We granted certiorari, 474 U.S. 900 (1985), in order to consider the Commission's claim that in vacating the Commission's order the Court of Appeals misconstrued applicable principles of antitrust law and " `misapprehended or grossly misapplied' the substantial evidence test," American Textile Manufacturers Institute, Inc. v. Donovan, 452 U.S. 490, 523 (1981) (citation omitted). We now reverse.


The issue is whether the Commission erred in holding that the Federation's policy of refusal to submit x rays to dental insurers for use in benefits determinations constituted an "unfair method of competition," unlawful under § 5 of the Federal Trade Commission Act. The question involves review of both factual and legal determinations. As to the former, our review is governed by 15 U. S. C. § 45(c), which provides that "[t]he findings of the Commission as to the facts, if supported by evidence, shall be conclusive." The statute forbids a court to "make its own appraisal of the testimony, picking and choosing for itself among uncertain and conflicting inferences." FTC v. Algoma Lumber Co., 291 U.S. 67, 73 (1934). Rather, as under the essentially identical "substantial evidence" standard for review of agency factfinding, the court must accept the Commission's findings of fact if they are supported by "such relevant evidence as a reasonable mind might accept as adequate to support a conclusion." Universal Camera Corp. v. NLRB, 340 U.S. 474, 477 (1951); see also Beneficial Corp. v. FTC, 542 F.2d 611, 616 (CA3 1976), cert. denied, 430 U.S. 983 (1977).

The legal issues presented — that is, the identification of governing legal standards and their application to the facts found — are, by contrast, for the courts to resolve, although even in considering such issues the courts are to give some deference to the Commission's informed judgment that a particular commercial practice is to be condemned as "unfair." See FTC v. Sperry & Hutchinson Co., 405 U.S. 233 (1972); Atlantic Refining Co. v. FTC, 381 U.S. 357, 367-368 (1965); FTC v. Cement Institute, 333 U.S. 683, 720 (1948). The standard of "unfairness" under the FTC Act is, by necessity, an elusive one, encompassing not only practices that violate the Sherman Act and the other antitrust laws, see FTC v. Cement Institute, supra, at 689-695, but also practices that the Commission determines are against public policy for other reasons, see FTC v. Sperry & Hutchinson Co., 405 U. S., at 244. Once the Commission has chosen a particular legal rationale for holding a practice to be unfair, however, familiar principles of administrative law dictate that its decision must stand or fall on that basis, and a reviewing court may not consider other reasons why the practice might be deemed unfair. See id., at 245-250; cf. SEC v. Chenery Corp., 318 U.S. 80 (1943). In the case now before us, the sole basis of the FTC's finding of an unfair method of competition was the Commission's conclusion that the Federation's collective decision to withhold x rays from insurers was an unreasonable and conspiratorial restraint of trade in violation of § 1 of the Sherman Act, 26 Stat. 209, as amended, 15 U. S. C. § 1. Accordingly, the legal question before us is whether the Commission's factual findings, if supported by evidence, make out a violation of Sherman Act § 1.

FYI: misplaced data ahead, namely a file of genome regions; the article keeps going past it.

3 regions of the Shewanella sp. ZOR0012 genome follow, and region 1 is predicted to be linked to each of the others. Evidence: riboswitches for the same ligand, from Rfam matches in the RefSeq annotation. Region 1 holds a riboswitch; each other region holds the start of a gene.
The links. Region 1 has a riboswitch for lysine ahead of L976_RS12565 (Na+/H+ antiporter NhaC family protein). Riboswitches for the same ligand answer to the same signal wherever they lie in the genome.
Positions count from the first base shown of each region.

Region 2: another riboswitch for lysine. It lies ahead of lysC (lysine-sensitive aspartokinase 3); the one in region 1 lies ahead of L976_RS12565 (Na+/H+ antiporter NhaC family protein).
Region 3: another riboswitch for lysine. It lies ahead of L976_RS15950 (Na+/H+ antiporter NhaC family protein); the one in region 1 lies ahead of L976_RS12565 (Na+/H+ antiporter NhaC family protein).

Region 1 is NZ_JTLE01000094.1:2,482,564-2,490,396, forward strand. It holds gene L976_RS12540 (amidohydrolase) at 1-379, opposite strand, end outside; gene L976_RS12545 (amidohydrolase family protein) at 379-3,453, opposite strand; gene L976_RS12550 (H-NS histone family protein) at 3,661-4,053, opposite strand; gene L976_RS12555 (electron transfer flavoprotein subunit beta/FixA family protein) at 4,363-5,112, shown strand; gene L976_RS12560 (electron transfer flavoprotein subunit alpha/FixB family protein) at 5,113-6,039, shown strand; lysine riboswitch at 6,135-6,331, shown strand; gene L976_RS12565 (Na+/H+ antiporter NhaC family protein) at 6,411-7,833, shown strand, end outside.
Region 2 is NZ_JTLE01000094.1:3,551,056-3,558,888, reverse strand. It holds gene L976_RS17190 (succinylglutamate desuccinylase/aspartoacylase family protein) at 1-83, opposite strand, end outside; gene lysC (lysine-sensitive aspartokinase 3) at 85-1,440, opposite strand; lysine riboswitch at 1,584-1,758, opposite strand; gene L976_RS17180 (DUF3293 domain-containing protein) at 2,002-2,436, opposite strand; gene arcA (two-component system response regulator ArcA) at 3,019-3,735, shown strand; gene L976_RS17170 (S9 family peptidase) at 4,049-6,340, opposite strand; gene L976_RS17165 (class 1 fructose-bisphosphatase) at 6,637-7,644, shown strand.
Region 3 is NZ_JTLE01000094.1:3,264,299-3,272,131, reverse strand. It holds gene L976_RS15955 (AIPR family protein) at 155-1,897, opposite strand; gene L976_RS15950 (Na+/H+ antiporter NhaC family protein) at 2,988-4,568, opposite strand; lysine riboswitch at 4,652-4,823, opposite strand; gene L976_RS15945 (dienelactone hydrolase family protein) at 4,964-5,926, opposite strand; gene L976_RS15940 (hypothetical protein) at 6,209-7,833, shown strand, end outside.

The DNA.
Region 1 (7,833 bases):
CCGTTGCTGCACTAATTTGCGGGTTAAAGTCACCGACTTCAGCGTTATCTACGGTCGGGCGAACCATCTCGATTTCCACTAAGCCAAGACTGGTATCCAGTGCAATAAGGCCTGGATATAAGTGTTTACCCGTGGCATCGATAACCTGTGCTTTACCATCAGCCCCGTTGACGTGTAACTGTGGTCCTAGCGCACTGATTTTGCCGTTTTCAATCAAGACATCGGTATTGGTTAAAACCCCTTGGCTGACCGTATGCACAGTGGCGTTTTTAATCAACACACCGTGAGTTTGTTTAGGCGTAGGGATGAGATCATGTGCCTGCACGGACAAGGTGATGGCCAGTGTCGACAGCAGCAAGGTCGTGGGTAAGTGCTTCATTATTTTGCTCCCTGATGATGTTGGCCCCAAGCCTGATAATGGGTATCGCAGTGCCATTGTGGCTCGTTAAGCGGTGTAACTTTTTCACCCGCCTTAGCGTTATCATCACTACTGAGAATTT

The relevant factual findings are that the members of the Federation conspired among themselves to withhold x rays requested by dental insurers for use in evaluating claims for benefits, and that this conspiracy had the effect of suppressing competition among dentists with respect to cooperation with the requests of the insurance companies. As to the first of these findings there can be no serious dispute: abundant evidence in the record reveals that one of the primary reasons — if not the primary reason — for the Federation's existence was the promulgation and enforcement of the so-called "work rule" against submission of x rays in conjunction with insurance claim forms.

As for the second crucial finding — that competition was actually suppressed — the Seventh Circuit held it to be unsupported by the evidence, on two theories. First, the court stated that the evidence did not establish that cooperation with requests for information by patients' insurance companies was an aspect of the provision of dental services with respect to which dentists would, in the absence of some restraint, compete. Second, the court found that even assuming that dentists would otherwise compete with respect to policies of cooperating or not cooperating with insurance companies, the Federation's policy did not impair that competition, for the member dentists continued to allow insurance companies to use other means of evaluating their diagnoses when reviewing claims for benefits: specifically, "the IFD member dentists allowed insurers to visit the dental office to review and examine the patient's x rays along with all of the other diagnostic and clinical aids used in formulating a proper course of dental treatment." 745 F. 2d, at 1143.